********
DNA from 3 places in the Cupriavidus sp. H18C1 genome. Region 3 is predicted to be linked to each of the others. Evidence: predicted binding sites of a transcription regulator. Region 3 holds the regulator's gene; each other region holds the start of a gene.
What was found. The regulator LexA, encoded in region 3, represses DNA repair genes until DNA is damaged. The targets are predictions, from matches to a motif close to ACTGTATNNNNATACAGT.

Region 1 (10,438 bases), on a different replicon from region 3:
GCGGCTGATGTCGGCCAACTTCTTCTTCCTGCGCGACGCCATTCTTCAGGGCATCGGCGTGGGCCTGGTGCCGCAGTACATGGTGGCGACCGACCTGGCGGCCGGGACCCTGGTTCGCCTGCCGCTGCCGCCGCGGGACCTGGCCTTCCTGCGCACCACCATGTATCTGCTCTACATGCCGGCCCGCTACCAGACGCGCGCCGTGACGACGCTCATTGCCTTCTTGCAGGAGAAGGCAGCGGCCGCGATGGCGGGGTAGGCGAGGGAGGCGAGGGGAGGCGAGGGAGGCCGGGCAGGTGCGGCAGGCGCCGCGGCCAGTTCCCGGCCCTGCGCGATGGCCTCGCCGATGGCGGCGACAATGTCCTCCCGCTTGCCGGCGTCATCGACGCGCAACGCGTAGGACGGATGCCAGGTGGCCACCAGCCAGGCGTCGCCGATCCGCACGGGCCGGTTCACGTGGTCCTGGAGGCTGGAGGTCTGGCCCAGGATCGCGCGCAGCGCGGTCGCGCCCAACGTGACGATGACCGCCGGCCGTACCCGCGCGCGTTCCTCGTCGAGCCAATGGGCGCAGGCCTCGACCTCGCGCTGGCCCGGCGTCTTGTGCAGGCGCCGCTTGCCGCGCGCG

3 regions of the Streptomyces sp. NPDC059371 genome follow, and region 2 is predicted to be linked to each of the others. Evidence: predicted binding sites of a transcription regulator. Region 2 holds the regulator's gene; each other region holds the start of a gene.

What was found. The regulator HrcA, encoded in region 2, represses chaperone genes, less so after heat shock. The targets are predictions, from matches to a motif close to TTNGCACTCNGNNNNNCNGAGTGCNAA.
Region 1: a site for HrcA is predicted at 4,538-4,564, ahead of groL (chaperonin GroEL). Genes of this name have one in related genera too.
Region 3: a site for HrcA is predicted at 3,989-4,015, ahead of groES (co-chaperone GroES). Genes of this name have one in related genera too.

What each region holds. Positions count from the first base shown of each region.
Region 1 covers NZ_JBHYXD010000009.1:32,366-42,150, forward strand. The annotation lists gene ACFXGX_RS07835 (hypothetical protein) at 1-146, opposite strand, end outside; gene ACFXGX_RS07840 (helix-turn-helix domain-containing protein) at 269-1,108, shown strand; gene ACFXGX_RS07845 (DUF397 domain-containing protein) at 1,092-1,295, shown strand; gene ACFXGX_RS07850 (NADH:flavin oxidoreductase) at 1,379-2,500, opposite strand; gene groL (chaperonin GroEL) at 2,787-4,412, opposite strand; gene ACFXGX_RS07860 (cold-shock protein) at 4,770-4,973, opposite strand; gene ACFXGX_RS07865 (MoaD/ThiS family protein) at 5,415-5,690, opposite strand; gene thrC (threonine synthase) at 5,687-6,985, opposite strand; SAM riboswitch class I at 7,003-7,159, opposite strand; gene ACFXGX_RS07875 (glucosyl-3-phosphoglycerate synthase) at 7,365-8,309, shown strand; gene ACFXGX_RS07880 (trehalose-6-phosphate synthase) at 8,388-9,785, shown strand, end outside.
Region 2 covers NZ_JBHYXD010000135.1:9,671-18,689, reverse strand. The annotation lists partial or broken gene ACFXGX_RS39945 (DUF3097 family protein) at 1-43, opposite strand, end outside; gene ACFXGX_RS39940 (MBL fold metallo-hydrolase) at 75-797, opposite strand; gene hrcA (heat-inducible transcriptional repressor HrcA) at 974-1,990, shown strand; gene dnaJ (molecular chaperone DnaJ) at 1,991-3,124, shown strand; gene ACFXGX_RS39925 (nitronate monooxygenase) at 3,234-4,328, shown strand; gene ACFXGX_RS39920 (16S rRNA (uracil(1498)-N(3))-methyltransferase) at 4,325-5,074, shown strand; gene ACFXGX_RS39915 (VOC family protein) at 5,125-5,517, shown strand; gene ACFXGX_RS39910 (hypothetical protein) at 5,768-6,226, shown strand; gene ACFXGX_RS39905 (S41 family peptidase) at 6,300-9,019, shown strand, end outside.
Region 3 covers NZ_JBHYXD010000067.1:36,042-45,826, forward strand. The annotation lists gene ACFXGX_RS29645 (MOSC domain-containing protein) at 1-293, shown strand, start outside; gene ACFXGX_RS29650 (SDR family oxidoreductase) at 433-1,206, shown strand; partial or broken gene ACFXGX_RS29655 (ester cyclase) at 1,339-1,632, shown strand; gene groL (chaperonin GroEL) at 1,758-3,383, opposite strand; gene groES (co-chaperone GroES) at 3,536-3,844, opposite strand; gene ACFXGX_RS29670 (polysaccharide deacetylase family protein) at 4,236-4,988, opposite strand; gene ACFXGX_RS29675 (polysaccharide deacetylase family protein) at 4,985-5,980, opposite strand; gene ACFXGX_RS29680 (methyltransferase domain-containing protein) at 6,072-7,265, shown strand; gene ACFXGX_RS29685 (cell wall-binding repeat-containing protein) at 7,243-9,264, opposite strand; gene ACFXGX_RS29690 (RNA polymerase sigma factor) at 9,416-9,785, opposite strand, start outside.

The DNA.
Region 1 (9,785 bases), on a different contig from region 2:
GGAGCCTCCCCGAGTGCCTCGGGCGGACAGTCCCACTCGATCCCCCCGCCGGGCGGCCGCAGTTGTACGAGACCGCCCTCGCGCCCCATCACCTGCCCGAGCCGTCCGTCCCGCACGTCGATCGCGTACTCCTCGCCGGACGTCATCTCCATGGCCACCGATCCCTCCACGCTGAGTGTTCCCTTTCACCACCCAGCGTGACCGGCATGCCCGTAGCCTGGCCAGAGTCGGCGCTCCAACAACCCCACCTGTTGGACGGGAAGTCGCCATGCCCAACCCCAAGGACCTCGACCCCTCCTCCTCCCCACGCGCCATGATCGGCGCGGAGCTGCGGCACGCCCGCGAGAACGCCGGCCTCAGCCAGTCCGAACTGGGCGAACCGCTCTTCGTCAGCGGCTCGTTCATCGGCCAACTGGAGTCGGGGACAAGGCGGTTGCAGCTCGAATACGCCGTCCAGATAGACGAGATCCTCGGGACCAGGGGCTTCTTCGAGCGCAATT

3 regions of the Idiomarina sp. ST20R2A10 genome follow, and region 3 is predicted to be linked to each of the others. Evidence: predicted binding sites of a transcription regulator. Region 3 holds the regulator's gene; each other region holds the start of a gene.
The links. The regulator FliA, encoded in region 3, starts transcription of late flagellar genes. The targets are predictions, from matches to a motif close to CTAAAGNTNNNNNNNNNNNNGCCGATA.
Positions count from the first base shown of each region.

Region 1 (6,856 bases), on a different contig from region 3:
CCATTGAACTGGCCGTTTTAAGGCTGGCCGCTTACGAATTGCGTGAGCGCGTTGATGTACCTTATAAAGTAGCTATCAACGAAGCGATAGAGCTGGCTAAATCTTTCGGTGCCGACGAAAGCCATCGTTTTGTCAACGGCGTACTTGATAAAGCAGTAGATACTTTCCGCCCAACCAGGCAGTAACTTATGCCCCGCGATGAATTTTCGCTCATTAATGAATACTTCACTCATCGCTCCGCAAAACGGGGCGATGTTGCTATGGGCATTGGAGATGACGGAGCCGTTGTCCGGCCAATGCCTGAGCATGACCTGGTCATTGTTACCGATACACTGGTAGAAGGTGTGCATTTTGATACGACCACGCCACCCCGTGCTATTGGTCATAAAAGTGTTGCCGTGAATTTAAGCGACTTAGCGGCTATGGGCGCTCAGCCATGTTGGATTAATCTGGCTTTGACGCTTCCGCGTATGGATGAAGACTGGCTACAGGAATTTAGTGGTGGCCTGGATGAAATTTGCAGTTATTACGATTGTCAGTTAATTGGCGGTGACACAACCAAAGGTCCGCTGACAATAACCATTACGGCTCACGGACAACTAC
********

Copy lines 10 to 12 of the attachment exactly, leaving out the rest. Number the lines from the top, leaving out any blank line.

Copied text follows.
Region 1 covers NZ_JBHYXD010000009.1:32,366-42,150, forward strand. The annotation lists gene ACFXGX_RS07835 (hypothetical protein) at 1-146, opposite strand, end outside; gene ACFXGX_RS07840 (helix-turn-helix domain-containing protein) at 269-1,108, shown strand; gene ACFXGX_RS07845 (DUF397 domain-containing protein) at 1,092-1,295, shown strand; gene ACFXGX_RS07850 (NADH:flavin oxidoreductase) at 1,379-2,500, opposite strand; gene groL (chaperonin GroEL) at 2,787-4,412, opposite strand; gene ACFXGX_RS07860 (cold-shock protein) at 4,770-4,973, opposite strand; gene ACFXGX_RS07865 (MoaD/ThiS family protein) at 5,415-5,690, opposite strand; gene thrC (threonine synthase) at 5,687-6,985, opposite strand; SAM riboswitch class I at 7,003-7,159, opposite strand; gene ACFXGX_RS07875 (glucosyl-3-phosphoglycerate synthase) at 7,365-8,309, shown strand; gene ACFXGX_RS07880 (trehalose-6-phosphate synthase) at 8,388-9,785, shown strand, end outside.
Region 2 covers NZ_JBHYXD010000135.1:9,671-18,689, reverse strand. The annotation lists partial or broken gene ACFXGX_RS39945 (DUF3097 family protein) at 1-43, opposite strand, end outside; gene ACFXGX_RS39940 (MBL fold metallo-hydrolase) at 75-797, opposite strand; gene hrcA (heat-inducible transcriptional repressor HrcA) at 974-1,990, shown strand; gene dnaJ (molecular chaperone DnaJ) at 1,991-3,124, shown strand; gene ACFXGX_RS39925 (nitronate monooxygenase) at 3,234-4,328, shown strand; gene ACFXGX_RS39920 (16S rRNA (uracil(1498)-N(3))-methyltransferase) at 4,325-5,074, shown strand; gene ACFXGX_RS39915 (VOC family protein) at 5,125-5,517, shown strand; gene ACFXGX_RS39910 (hypothetical protein) at 5,768-6,226, shown strand; gene ACFXGX_RS39905 (S41 family peptidase) at 6,300-9,019, shown strand, end outside.
Region 3 covers NZ_JBHYXD010000067.1:36,042-45,826, forward strand. The annotation lists gene ACFXGX_RS29645 (MOSC domain-containing protein) at 1-293, shown strand, start outside; gene ACFXGX_RS29650 (SDR family oxidoreductase) at 433-1,206, shown strand; partial or broken gene ACFXGX_RS29655 (ester cyclase) at 1,339-1,632, shown strand; gene groL (chaperonin GroEL) at 1,758-3,383, opposite strand; gene groES (co-chaperone GroES) at 3,536-3,844, opposite strand; gene ACFXGX_RS29670 (polysaccharide deacetylase family protein) at 4,236-4,988, opposite strand; gene ACFXGX_RS29675 (polysaccharide deacetylase family protein) at 4,985-5,980, opposite strand; gene ACFXGX_RS29680 (methyltransferase domain-containing protein) at 6,072-7,265, shown strand; gene ACFXGX_RS29685 (cell wall-binding repeat-containing protein) at 7,243-9,264, opposite strand; gene ACFXGX_RS29690 (RNA polymerase sigma factor) at 9,416-9,785, opposite strand, start outside.